Take the 2-minute tour ×
Stack Overflow is a question and answer site for professional and enthusiast programmers. It's 100% free, no registration required.

I've started seeing this message intermittently for a few of the unit tests in my application (there are over 1100 unit & system tests). I'm using the test runner in ReSharper 4.1.

One other thing: my development machine is a VMWare virtual machine.

share|improve this question

6 Answers 6

I ran into this many moons ago. Bottom line is you are running out of available ports.

First make sure your calling application has connection pooling on.

If that does then check the number of available ports for the SQL Server.

What is happening is that if pooling is off then every call takes a port and it takes by default 4 minutes to have the port expire, and you are running out of ports.

If pooling is on then you need to profile all the ports of SQL Server and make sure you have enough and expand them if necessary.

When I came across this error, connection pooling was off and it caused this issue whenever a decent load was put on the website. We did not see it in development because the load was 2 or 3 people at max, but once the number grew over 10 we kept seeing this error. We turned pooling on, and it fixed it.

share|improve this answer

I ran into this many moons ago as well. However, not to discount @Longhorn213s explanation, but we had the exact opposite behavior. We received the error in development and testing, but not production where obviously the load was much greater. We ended up tolerating the issue in development as it was sporadic and didn't materially slow down progress. I think there could be several reasons for this error, but was never able to pin point the cause myself.

share|improve this answer
As Trumpi suggests, I've found this error can occur simply by cycling the DB server (or anything that forces the server to release the connection). The connection is still cached at some level from the other end (in the client software, or in a pool) and then during the attempt to use it, the discovery that it is no longer valid returns "transport-level error". So it's probably because you don't reboot your production DB server (a good thing) and you do reboot your dev DB server (who cares?). –  ErikE Jun 8 '13 at 1:57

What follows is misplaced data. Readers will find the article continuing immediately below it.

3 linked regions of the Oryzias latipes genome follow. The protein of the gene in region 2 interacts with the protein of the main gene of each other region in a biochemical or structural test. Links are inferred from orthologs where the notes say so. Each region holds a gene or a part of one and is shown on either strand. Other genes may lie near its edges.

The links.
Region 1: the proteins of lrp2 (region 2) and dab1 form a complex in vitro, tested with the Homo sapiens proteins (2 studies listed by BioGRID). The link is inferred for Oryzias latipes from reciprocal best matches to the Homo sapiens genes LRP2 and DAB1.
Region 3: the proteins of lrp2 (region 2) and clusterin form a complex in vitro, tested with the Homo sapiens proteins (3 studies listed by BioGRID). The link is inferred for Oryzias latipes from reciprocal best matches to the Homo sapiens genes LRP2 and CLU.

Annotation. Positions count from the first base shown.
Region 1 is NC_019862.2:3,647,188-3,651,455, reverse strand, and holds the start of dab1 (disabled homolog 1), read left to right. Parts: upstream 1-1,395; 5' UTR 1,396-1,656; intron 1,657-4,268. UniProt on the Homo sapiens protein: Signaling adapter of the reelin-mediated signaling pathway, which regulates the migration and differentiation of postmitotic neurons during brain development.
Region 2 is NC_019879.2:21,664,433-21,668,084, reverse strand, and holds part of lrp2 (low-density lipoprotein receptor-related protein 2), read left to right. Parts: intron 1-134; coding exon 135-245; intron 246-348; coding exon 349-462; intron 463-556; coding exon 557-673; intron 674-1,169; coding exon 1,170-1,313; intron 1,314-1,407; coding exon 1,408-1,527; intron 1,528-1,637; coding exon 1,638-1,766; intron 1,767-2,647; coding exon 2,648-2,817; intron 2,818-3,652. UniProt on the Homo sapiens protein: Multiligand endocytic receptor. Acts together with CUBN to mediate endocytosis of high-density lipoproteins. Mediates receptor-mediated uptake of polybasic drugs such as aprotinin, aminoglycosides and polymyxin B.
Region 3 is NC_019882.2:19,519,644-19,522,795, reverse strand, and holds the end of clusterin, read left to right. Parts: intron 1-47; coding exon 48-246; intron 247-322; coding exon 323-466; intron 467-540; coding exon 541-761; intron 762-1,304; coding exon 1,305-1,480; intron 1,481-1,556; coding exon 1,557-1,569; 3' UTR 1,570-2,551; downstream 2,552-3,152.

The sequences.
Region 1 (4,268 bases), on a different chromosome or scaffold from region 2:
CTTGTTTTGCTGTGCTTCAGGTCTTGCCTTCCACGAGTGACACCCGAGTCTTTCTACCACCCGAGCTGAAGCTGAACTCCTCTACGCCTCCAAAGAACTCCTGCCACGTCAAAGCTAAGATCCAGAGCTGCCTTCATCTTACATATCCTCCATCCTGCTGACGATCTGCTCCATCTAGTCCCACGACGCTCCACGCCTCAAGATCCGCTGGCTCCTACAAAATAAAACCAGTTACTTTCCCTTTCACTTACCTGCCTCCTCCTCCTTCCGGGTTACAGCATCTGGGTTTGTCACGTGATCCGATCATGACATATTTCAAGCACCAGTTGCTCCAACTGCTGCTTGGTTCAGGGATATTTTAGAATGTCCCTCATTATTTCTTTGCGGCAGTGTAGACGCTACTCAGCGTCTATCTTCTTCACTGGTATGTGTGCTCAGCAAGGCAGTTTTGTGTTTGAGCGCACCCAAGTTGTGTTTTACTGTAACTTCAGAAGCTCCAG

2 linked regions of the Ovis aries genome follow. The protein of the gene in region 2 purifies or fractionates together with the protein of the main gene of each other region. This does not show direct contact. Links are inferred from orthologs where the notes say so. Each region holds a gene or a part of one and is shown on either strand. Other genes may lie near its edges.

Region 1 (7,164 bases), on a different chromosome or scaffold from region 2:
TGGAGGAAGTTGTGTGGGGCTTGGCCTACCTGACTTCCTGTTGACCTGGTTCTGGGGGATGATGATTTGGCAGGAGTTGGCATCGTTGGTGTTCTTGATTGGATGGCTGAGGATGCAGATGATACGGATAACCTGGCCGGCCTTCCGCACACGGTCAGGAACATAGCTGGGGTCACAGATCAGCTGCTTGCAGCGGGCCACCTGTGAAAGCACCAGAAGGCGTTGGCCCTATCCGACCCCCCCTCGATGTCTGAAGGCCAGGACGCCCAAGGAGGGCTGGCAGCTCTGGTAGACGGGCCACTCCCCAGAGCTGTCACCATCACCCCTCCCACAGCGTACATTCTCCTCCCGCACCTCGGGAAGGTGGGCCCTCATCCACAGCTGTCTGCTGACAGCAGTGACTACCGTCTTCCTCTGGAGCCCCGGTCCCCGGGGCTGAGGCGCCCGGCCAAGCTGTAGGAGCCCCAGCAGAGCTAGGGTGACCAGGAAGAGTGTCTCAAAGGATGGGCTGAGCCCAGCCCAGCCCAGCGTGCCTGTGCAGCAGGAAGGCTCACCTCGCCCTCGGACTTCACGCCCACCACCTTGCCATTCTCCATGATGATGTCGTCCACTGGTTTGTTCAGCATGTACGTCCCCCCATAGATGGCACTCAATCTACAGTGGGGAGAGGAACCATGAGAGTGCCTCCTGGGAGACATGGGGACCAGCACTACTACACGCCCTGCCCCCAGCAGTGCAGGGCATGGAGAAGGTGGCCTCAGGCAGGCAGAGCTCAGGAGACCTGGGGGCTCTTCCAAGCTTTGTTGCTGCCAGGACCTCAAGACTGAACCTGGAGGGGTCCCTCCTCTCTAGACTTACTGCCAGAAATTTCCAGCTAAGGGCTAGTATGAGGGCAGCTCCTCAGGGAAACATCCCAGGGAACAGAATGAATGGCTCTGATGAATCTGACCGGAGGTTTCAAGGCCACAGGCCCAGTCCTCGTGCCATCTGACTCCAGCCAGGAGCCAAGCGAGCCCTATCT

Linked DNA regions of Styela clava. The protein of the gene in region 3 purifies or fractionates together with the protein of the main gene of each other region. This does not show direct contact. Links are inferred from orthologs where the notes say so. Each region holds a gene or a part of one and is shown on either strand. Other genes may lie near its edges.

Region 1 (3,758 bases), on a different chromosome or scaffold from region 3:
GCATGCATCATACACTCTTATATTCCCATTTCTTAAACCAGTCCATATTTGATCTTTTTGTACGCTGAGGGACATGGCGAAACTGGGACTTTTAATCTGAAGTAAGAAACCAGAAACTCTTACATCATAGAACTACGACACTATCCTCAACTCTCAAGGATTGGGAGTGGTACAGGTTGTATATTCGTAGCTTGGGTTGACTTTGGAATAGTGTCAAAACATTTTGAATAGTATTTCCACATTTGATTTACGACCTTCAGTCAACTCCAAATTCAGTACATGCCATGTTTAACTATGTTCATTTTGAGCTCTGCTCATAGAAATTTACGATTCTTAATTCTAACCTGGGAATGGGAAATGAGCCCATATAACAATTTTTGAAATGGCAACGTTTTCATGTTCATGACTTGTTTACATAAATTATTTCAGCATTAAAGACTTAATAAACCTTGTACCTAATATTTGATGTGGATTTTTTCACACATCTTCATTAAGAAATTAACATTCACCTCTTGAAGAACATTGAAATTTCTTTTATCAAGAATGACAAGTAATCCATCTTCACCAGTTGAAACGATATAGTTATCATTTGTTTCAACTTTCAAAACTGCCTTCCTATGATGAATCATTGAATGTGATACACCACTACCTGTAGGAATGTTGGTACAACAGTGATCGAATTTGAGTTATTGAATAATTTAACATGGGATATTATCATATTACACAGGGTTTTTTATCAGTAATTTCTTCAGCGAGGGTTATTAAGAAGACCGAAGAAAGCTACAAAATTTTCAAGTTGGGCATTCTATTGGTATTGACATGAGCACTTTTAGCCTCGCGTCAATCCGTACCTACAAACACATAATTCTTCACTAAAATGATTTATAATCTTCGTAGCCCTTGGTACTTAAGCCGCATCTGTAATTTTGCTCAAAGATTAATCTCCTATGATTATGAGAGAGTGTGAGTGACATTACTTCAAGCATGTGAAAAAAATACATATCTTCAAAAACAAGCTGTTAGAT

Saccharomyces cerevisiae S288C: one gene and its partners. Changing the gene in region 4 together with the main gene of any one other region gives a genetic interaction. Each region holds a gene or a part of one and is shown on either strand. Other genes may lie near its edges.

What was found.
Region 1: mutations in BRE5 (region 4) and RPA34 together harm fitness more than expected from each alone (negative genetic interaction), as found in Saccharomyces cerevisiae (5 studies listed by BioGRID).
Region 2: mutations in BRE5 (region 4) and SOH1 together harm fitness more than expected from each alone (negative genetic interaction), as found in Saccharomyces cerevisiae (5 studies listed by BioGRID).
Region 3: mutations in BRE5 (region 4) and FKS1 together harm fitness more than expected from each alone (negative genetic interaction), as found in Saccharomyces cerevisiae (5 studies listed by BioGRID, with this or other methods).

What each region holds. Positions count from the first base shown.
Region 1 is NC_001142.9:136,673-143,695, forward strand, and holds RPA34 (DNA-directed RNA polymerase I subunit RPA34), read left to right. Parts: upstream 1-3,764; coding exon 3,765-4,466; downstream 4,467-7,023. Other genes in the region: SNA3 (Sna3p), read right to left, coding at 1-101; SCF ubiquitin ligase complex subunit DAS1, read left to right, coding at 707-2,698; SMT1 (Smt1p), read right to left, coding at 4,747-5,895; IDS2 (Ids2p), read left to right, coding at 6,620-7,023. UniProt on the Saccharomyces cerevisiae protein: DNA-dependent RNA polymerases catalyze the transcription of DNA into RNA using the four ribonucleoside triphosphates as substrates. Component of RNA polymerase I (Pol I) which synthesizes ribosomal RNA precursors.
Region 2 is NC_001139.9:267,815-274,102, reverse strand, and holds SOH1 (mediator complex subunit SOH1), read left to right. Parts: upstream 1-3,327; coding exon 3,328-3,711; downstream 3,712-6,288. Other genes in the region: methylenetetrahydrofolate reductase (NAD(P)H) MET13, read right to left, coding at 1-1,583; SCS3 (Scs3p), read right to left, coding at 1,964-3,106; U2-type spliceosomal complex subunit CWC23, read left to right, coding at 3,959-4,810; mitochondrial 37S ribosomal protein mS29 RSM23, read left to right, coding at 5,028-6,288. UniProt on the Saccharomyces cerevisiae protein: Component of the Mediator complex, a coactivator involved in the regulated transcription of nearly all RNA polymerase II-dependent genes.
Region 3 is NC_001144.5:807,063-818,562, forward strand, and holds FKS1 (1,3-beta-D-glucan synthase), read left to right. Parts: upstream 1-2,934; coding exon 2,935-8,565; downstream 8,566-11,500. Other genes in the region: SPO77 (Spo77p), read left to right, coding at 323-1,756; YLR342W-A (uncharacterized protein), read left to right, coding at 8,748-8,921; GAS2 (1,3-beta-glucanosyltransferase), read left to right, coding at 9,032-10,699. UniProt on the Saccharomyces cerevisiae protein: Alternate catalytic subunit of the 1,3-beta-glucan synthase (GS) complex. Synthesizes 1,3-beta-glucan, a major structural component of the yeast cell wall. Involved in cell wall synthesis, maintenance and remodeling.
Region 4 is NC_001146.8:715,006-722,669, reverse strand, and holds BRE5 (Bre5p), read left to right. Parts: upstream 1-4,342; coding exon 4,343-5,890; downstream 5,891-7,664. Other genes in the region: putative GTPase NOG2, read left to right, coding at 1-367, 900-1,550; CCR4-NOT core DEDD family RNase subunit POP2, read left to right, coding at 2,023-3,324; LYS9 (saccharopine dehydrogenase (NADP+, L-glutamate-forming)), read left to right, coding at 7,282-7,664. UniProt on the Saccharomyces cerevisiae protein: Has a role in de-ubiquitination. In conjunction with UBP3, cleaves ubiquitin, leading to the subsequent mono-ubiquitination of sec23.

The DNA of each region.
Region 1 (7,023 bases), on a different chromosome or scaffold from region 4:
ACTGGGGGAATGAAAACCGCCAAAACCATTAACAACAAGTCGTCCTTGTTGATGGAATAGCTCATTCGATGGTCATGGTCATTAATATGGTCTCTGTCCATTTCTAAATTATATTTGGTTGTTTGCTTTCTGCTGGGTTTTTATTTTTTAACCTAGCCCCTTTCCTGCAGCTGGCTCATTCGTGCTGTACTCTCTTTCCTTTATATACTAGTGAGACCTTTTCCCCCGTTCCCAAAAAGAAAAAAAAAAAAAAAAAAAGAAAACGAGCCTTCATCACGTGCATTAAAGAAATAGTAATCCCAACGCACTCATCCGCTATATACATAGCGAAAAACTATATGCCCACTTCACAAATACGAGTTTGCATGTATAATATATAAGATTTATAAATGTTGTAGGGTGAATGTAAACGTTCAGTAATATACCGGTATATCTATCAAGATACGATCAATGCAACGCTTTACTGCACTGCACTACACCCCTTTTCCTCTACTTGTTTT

We've also run across this error and figured out that we were killing a SQL server connection from the database server. The client application is under the impression that the connection is still active and tries make use of that connection, but fails because it was terminated.

share|improve this answer

I've seen that a lot when the network was funky, or the NIC was on the way out. Check out your network stack.

share|improve this answer

We saw this in our environment, and traced part of it down to the "NOLOCK" hint in our queries. We removed the NOLOCK hint and set our servers to use Snapshot Isolation mode, and the frequency of these errors was reduced quite a bit.

share|improve this answer

We have seen this error a few times and tried different resolutions with varying success. One common underlying theme has been that the system giving the error was running low on memory. This is especially true if the server that is hosting Sql Server is running ANY other non-OS process. By default SQL Server will grab any memory that it can, then if leaving little for other processes/drivers. This can cause erratic behavior and intermittent messages. It is good practice to configure your SQL Server for a maximum memory that leaves some headroom is there are other processes that might need it. Example: Visual Studio on a dev machine that is running a copy of SQL Server developers edition on the same machine.

share|improve this answer

Your Answer


By posting your answer, you agree to the privacy policy and terms of service.

Not the answer you're looking for? Browse other questions tagged or ask your own question.